Action Aviation, the exclusive distributor of MD Helicopters in the Middle East, Indian subcontinent and Scandinavia, is showing the 6,500-pound MD902 in the static display. Though appearing at the Dubai Air Show for the first time, it made its first Middle East appearance at the Dubai Helishow in December last year, said Action Aviation managing director Mike Creed.
Dubai Aerospace Enterprise is considering buying Eclipse 500s very light jets (VLJs) for its new flight academy, a deal that might reach fruition during the airshow. The appearance of the diminutive twinjet here marks not only its own Dubai debut, but the first showing of any certified VLJ in the Middle East.
UAE-based Gulf Aerospace Company (Gaco) signed a MoU yesterday with Dubai World Central (DWC) to build a maintenance, repair and overhaul (MRO) facility in DWC’s Aviation City. Gaco is investing $50 million and leasing 260,000 square feet of land. It will thus form part of what Aviation City CEO Abdulla Al Qurashi has pledged to become the world’s largest MRO center.
Dubai may harbor ambitions of one day hosting an airshow to outshine those held in Paris and Farnborough, but on one score the Gulf emirate is already well ahead. The nearly $80 billion worth of aircraft sales commitments announced through the first two days of the show smashed all-time records and easily surpassed even an impressive tally recorded at June’s Paris Air Show.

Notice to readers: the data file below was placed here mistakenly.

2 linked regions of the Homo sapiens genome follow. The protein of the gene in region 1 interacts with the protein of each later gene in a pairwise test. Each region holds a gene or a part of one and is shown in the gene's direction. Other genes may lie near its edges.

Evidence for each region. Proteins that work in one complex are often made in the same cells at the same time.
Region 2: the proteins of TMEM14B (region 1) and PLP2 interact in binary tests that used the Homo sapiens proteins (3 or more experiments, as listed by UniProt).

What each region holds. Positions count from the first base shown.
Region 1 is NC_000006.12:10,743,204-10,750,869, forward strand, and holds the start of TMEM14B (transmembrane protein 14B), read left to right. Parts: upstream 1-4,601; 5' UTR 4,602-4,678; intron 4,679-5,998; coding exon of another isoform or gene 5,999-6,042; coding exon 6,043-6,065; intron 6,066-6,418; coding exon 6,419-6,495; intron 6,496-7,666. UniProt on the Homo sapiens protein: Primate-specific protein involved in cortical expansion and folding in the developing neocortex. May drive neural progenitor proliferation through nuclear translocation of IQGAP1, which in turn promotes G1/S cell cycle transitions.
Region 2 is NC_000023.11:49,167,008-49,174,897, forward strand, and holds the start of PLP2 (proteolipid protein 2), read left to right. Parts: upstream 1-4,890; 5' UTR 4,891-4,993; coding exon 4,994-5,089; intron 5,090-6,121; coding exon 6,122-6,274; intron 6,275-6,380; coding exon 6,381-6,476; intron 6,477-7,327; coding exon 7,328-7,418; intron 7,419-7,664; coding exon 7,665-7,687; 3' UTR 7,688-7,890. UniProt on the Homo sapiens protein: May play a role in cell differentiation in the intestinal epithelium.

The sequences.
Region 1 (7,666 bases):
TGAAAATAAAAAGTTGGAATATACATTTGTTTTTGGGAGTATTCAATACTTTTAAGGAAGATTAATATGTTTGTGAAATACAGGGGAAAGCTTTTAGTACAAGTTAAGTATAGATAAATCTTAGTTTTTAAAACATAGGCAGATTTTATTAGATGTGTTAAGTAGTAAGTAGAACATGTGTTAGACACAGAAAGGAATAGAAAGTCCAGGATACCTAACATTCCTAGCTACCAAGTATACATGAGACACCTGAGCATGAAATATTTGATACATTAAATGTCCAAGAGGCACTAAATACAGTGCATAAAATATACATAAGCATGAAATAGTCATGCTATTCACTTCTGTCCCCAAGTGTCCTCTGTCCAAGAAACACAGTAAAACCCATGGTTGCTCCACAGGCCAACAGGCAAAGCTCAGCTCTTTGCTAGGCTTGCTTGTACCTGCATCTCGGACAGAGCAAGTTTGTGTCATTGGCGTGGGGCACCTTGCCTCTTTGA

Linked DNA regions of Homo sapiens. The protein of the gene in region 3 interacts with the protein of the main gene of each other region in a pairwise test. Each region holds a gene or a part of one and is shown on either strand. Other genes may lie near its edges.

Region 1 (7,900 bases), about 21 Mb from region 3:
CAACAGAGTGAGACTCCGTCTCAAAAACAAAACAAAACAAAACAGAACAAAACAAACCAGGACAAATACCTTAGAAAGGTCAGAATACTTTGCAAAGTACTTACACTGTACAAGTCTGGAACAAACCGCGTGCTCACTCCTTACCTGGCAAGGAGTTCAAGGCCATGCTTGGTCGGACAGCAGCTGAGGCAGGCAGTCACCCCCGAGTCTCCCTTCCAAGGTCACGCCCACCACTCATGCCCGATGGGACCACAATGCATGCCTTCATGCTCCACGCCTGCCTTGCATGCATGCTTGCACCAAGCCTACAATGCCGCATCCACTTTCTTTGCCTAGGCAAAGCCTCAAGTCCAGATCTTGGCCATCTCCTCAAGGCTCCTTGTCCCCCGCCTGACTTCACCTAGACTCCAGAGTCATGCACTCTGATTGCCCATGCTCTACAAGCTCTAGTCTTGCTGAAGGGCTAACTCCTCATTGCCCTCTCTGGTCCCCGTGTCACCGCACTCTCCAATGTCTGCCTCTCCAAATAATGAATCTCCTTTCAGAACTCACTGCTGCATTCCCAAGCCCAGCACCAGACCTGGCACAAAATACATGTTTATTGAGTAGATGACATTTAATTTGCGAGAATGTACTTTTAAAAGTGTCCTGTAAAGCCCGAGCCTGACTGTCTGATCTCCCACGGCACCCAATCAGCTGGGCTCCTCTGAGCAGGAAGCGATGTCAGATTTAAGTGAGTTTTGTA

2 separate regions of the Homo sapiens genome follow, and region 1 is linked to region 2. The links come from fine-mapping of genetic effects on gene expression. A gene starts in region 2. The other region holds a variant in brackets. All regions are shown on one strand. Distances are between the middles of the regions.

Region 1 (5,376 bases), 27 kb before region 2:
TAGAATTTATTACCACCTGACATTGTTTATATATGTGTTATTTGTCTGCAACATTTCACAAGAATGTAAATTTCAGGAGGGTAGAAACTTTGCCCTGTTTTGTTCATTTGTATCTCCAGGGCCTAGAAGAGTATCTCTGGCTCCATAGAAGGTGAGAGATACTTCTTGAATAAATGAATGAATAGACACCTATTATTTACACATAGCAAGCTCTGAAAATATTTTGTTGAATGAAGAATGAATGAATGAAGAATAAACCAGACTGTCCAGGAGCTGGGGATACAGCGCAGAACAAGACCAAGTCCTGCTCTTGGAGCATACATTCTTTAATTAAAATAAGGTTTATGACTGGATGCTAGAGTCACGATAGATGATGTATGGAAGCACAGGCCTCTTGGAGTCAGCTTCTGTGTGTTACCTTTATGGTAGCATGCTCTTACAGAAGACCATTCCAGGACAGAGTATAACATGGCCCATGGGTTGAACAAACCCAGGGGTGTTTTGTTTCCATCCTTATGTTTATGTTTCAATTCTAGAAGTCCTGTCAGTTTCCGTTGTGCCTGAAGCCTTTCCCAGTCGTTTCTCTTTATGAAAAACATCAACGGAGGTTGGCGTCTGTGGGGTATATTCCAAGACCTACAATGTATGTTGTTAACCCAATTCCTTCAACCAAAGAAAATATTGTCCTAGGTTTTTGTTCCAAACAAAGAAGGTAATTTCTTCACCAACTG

Dubai Aerospace Enterprise CEO Bob Johnson kicked off what promises to be a hectic week for the show’s sponsor yesterday morning by inking a global cooperation MoU with his GE Aviation counterpart, Scott Donnelly. There was news, too, of a major investment program planned for India and a strategic agreement with Dubai Airports.
European Airlines have announced plans to link Dubai nonstop to Scandinavia and by business-class-only service to the UK and the U.S. Unlikely though it might seem, no UAE carrier currently provides nonstop service to the Nordic region. Now, a European operator has met that challenge from the other end of the route: Scandinavian Airlines (SAS) this month launched three-times-weekly flights from the Danish capital Copenhagen to Dubai.
The need for qualified people is about the only constraint to growth in the booming air transport markets of the Middle East and Asia, and the fact that DAE University was the first of Dubai Aerospace Enterprise’s six business units to get a chief executive reflects that reality.
Emirates Airline launched a new era in air travel last month when it flew its first Boeing 777-200LR from Dubai to São Paulo, Brazil. The trip marked the first time any carrier has linked all the world’s permanently inhabited continents with nonstop service from one hub.
Having run the airline since its first day of operations in 1985, Emirates executive vice chairman Maurice Flanagan has achieved an appropriate measure of fame as the hand that has guided the Dubai carrier to its current position, operating more than 100 jetliners and employing 30,000 people overall. Now, Center for Asia Pacific Aviation (CAPA) has formally recognized that success by grant of a Legends Award and induction to its Hall of Fame.
Christened two years ago during the last Dubai Air Show, ExecuJet Aviation’s Middle East business jet handling and maintenance facility in some ways is a microcosm of the city itself.